Blues has three musician Kings of the modern era: Albert, B.B. and Freddy. The latter is arguably the most emotive and rawest sounding of the three and certainly the influence of Freddy King on the emerging British blues guitar of the 1960s of the calibre of Eric Clapton, Jeff Beck, Peter Green and Mick Taylor was enormous. This superbly put together offering pairs his two classic albums and throws in some tasty 45s to make up seventy-six minutes of sheer and unadulterated modern blues delight. Remastered and sounding better than ever, Soul Jam have left no stone unturned by complementing the music with their usual high standard of highly informative booklet that contains photos galore, original LP covers and creative flyers of the era. Collectively, these conjure up the blues scene in the 1960s to perfection.
Originally released on Federal, the subsidiary of the King label (no relation to the guitarist), the albums differ only in that the first concentrates on Freddy’s vocal as well as guitar prowess whereas the second is all-instrumental and original compositions at that. For the first album, King delivered some of his most soulful ever vocals and these included the impassioned take on ‘Have you ever loved a woman?’, the R&B flavoured ‘See See baby’ and the seductive tones of Lonesome whistle blues’. It was certainly the case that Freddy King was at his commercial zenith in 1961 and he scored no less than six singles in the Billboard R&B charts of which four were top ten hits. For the second album, however, ‘Hide away’ is definitive Freddy King and of all the instrumentals he ever recorded, the one that is always associated with him and rightly so since it is a magnificent track. It is not the sole gem on the second album and both ‘San-ho-zay’ and ‘Sen-sa-shun’ are well worth the admission fee as is the funkier groove to ‘Butterscotch’.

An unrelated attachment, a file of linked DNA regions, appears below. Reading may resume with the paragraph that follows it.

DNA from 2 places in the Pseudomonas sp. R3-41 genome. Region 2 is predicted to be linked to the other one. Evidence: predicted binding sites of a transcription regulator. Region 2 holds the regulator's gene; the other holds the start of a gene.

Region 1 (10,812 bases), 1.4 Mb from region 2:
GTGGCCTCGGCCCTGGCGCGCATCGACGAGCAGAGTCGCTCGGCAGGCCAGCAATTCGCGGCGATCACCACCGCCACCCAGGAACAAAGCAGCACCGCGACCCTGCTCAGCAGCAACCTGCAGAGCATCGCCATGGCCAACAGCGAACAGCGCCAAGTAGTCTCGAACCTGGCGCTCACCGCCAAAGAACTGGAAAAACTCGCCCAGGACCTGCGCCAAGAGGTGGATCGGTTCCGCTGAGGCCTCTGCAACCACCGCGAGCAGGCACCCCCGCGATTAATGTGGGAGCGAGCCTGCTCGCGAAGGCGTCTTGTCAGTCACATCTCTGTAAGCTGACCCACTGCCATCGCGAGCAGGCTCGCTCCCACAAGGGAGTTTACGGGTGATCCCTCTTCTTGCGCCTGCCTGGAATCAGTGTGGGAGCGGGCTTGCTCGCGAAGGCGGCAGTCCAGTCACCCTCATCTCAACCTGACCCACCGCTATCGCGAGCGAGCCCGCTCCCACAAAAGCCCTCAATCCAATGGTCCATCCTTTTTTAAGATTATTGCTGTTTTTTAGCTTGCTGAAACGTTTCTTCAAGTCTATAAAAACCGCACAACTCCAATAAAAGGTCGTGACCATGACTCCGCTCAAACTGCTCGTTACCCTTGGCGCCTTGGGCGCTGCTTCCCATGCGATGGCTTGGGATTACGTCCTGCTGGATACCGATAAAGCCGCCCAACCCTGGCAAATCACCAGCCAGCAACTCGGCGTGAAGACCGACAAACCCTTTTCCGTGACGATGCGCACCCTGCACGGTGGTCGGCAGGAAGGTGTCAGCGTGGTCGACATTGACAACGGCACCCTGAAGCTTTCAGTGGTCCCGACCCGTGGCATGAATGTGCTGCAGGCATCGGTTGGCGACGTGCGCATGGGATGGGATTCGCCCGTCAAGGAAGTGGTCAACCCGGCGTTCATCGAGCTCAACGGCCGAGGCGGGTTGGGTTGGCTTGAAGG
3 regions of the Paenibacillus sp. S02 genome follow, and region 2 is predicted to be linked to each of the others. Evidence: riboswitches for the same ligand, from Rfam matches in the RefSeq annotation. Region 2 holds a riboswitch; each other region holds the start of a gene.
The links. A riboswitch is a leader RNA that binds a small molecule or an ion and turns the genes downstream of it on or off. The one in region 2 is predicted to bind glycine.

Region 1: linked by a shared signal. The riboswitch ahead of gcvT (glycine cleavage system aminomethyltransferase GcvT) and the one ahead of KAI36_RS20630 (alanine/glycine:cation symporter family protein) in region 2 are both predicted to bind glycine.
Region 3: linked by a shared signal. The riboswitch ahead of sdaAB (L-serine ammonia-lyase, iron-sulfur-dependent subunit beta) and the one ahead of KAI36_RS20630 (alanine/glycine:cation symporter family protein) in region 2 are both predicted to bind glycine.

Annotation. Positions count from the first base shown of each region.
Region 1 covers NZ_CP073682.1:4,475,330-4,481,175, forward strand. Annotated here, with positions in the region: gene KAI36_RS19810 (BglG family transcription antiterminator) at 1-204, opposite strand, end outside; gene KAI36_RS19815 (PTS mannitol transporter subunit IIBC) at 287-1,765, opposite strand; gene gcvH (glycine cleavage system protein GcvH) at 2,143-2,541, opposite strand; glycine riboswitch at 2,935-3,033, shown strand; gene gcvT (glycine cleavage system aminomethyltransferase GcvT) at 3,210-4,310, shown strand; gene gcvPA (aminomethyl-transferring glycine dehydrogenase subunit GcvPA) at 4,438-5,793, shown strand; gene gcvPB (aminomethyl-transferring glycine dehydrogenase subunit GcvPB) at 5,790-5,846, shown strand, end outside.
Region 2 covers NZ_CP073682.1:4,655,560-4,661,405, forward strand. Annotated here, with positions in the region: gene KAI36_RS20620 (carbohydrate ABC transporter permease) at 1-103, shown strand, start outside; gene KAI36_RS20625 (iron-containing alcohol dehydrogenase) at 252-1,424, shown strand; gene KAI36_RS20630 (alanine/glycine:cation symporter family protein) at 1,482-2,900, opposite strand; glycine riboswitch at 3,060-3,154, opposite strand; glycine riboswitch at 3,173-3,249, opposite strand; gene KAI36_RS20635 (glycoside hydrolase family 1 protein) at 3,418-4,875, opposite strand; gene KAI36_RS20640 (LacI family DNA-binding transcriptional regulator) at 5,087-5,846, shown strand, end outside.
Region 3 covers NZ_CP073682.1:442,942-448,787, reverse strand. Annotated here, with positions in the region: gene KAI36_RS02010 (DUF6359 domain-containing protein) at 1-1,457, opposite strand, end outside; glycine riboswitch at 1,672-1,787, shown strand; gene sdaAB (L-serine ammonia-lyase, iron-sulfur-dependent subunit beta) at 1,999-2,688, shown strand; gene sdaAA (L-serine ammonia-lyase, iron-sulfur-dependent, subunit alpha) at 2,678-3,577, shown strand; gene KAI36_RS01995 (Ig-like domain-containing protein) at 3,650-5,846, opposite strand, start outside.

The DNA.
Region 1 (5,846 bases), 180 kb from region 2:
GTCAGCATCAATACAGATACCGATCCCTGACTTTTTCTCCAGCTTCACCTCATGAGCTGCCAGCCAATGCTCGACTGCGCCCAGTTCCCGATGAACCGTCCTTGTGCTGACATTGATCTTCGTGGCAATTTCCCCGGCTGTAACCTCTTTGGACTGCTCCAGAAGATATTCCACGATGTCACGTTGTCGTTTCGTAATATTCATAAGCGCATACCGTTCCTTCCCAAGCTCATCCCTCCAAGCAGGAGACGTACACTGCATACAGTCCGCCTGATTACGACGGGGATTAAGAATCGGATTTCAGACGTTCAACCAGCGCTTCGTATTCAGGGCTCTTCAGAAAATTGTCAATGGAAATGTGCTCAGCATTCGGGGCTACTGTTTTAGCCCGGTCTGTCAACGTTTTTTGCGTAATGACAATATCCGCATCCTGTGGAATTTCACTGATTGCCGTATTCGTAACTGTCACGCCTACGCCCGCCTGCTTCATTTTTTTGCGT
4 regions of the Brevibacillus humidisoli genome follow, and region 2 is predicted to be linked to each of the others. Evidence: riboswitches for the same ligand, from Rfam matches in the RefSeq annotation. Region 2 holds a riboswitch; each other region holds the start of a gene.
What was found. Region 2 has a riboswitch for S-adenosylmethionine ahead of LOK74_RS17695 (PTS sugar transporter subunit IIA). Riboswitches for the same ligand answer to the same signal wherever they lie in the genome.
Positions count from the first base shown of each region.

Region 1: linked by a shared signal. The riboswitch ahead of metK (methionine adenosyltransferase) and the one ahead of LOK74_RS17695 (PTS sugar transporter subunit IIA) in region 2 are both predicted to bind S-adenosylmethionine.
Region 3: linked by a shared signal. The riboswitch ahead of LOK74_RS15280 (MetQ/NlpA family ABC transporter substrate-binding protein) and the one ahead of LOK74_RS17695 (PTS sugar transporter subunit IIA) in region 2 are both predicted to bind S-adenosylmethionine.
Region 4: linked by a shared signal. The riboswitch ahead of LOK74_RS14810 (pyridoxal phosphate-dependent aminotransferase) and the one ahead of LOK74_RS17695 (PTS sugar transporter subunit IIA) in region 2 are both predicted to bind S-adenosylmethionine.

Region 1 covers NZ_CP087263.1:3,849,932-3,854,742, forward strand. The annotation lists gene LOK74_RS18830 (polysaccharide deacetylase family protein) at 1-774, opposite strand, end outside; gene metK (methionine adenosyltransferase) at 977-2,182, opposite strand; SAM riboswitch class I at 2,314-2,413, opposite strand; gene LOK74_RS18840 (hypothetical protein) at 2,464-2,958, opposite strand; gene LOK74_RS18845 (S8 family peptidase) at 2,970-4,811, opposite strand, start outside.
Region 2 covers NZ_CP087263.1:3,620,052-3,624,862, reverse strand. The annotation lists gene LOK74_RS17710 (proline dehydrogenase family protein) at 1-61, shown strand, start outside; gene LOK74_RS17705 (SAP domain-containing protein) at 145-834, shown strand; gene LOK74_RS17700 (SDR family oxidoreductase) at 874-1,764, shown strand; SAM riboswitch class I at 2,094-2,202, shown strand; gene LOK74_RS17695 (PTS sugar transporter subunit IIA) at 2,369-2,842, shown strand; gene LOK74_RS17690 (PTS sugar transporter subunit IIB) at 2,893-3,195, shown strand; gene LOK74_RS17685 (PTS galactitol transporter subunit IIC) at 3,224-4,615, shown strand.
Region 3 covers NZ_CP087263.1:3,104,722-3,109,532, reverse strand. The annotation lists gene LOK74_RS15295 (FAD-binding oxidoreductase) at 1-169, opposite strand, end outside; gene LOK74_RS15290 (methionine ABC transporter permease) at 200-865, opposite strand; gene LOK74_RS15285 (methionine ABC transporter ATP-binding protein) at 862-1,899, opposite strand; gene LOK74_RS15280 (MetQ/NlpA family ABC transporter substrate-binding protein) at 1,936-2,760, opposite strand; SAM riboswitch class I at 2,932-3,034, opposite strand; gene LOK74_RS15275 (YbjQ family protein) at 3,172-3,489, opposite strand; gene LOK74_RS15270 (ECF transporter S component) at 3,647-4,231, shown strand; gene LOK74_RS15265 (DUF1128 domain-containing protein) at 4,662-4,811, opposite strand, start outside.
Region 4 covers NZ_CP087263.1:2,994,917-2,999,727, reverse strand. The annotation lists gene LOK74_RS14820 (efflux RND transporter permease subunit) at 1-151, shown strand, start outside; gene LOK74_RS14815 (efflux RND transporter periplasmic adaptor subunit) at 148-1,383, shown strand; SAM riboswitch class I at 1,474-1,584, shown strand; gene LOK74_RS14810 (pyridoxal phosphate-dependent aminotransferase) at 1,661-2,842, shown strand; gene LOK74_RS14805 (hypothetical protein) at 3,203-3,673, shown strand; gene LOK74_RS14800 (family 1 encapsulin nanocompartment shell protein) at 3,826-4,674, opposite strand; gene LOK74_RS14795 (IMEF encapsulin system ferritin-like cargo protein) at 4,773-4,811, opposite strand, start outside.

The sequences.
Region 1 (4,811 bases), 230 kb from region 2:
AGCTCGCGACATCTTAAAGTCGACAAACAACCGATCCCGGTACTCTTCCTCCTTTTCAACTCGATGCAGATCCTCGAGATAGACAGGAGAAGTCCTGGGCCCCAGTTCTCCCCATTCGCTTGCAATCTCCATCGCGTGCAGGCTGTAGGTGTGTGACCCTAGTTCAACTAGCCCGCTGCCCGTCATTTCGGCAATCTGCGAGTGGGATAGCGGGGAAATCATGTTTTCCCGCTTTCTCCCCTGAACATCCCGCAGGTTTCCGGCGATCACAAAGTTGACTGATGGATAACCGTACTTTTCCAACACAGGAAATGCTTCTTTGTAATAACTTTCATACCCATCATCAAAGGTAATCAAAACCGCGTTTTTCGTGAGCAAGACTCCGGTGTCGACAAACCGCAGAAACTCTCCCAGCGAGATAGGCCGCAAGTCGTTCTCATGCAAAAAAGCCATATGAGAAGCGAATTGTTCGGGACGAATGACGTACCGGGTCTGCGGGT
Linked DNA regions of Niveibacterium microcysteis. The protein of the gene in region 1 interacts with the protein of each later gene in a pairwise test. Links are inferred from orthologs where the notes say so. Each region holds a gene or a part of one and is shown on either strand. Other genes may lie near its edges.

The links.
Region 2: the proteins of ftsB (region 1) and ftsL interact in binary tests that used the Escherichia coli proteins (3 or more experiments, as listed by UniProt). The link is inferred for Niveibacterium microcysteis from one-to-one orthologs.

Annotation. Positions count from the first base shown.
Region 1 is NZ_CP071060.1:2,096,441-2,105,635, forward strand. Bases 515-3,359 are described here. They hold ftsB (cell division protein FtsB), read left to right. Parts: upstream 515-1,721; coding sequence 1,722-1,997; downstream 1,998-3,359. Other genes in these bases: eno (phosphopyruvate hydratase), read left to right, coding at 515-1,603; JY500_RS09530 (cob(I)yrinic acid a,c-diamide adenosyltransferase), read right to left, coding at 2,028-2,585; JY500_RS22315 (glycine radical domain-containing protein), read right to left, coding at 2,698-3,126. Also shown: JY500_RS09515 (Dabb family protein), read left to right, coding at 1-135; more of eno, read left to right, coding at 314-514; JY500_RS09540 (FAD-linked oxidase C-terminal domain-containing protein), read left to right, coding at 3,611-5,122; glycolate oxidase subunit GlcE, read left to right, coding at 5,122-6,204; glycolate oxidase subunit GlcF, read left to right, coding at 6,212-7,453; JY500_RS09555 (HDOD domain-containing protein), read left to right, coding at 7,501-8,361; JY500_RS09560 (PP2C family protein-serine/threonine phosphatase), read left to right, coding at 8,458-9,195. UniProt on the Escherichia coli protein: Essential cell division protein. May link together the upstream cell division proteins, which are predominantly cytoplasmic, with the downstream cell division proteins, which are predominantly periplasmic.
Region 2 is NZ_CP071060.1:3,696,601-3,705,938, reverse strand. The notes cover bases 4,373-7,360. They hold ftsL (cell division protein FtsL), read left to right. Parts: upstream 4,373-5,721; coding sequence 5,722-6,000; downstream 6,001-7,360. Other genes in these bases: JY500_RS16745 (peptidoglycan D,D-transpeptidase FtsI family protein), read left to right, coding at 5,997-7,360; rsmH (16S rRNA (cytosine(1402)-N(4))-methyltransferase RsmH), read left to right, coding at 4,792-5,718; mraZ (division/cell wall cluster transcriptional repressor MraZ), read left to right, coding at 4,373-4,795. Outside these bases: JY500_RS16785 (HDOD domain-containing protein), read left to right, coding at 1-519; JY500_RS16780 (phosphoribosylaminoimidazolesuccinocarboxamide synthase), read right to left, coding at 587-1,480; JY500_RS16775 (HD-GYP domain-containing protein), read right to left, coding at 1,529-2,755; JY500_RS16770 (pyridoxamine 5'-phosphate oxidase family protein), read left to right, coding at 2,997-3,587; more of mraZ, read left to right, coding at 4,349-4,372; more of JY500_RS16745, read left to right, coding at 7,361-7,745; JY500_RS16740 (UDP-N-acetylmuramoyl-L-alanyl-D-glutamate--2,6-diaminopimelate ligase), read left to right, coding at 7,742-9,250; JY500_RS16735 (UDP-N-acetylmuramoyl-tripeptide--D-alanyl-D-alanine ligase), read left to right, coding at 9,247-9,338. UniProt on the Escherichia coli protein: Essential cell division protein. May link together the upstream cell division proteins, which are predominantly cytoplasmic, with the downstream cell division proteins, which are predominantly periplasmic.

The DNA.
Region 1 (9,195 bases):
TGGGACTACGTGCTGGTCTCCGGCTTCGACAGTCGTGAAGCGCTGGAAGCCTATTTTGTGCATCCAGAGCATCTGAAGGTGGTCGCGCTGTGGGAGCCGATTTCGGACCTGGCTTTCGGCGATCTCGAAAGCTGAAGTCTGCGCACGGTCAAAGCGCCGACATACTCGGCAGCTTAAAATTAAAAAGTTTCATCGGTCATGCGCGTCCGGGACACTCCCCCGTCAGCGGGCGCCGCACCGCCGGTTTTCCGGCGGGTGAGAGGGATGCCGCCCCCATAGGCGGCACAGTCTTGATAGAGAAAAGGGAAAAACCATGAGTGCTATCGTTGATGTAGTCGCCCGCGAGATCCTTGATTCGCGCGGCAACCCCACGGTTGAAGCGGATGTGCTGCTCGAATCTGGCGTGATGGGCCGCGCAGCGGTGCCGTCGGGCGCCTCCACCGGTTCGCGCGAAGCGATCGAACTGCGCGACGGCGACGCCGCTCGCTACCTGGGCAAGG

Later in the decade, Freddy King signed for Cotillion records and recorded two of his funkiest albums in ‘Freddy King is a blues master’ (1969) and ‘My feeling for the blues’ (1970), both recorded under the production chores of saxophonist King Curtis. They are richly deserving of a re-issue as a pair and individual tracks have been featured on a younger generation of DJs playlists and they have even been included on soul and funk compilations of the period. Freddy King’s sudden death at the age of forty-two was a tragic loss to the world of blues music, yet his influence was so great that those that followed were steeped in his musical legacy and that included Stevie Ray Vaughan. Simply put, if you want to know what the truly essential Freddy King sides are, then there is only place to start off your collection.